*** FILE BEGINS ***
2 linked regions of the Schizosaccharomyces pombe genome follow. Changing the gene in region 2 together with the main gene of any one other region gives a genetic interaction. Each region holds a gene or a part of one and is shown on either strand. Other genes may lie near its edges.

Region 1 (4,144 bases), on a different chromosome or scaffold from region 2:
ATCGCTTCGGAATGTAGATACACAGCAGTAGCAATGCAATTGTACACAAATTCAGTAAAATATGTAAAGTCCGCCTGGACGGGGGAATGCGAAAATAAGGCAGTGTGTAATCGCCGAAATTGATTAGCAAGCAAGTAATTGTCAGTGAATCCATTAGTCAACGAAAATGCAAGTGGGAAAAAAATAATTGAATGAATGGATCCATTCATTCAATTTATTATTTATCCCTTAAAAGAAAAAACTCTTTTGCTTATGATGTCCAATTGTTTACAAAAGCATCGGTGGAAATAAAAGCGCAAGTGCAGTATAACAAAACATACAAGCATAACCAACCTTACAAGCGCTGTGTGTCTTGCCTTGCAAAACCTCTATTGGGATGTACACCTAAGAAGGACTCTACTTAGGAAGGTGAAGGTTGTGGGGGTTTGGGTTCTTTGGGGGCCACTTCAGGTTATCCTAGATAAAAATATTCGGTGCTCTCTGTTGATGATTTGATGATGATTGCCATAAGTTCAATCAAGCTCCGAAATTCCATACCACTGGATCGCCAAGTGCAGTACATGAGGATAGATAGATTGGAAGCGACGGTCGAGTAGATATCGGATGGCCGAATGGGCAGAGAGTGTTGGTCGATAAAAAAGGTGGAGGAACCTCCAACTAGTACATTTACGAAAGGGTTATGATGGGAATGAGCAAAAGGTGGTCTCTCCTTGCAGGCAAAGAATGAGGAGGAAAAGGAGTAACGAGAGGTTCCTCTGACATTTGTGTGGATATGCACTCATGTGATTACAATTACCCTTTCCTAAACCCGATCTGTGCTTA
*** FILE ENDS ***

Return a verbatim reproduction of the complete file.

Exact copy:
2 linked regions of the Schizosaccharomyces pombe genome follow. Changing the gene in region 2 together with the main gene of any one other region gives a genetic interaction. Each region holds a gene or a part of one and is shown on either strand. Other genes may lie near its edges.

Region 1 (4,144 bases), on a different chromosome or scaffold from region 2:
ATCGCTTCGGAATGTAGATACACAGCAGTAGCAATGCAATTGTACACAAATTCAGTAAAATATGTAAAGTCCGCCTGGACGGGGGAATGCGAAAATAAGGCAGTGTGTAATCGCCGAAATTGATTAGCAAGCAAGTAATTGTCAGTGAATCCATTAGTCAACGAAAATGCAAGTGGGAAAAAAATAATTGAATGAATGGATCCATTCATTCAATTTATTATTTATCCCTTAAAAGAAAAAACTCTTTTGCTTATGATGTCCAATTGTTTACAAAAGCATCGGTGGAAATAAAAGCGCAAGTGCAGTATAACAAAACATACAAGCATAACCAACCTTACAAGCGCTGTGTGTCTTGCCTTGCAAAACCTCTATTGGGATGTACACCTAAGAAGGACTCTACTTAGGAAGGTGAAGGTTGTGGGGGTTTGGGTTCTTTGGGGGCCACTTCAGGTTATCCTAGATAAAAATATTCGGTGCTCTCTGTTGATGATTTGATGATGATTGCCATAAGTTCAATCAAGCTCCGAAATTCCATACCACTGGATCGCCAAGTGCAGTACATGAGGATAGATAGATTGGAAGCGACGGTCGAGTAGATATCGGATGGCCGAATGGGCAGAGAGTGTTGGTCGATAAAAAAGGTGGAGGAACCTCCAACTAGTACATTTACGAAAGGGTTATGATGGGAATGAGCAAAAGGTGGTCTCTCCTTGCAGGCAAAGAATGAGGAGGAAAAGGAGTAACGAGAGGTTCCTCTGACATTTGTGTGGATATGCACTCATGTGATTACAATTACCCTTTCCTAAACCCGATCTGTGCTTA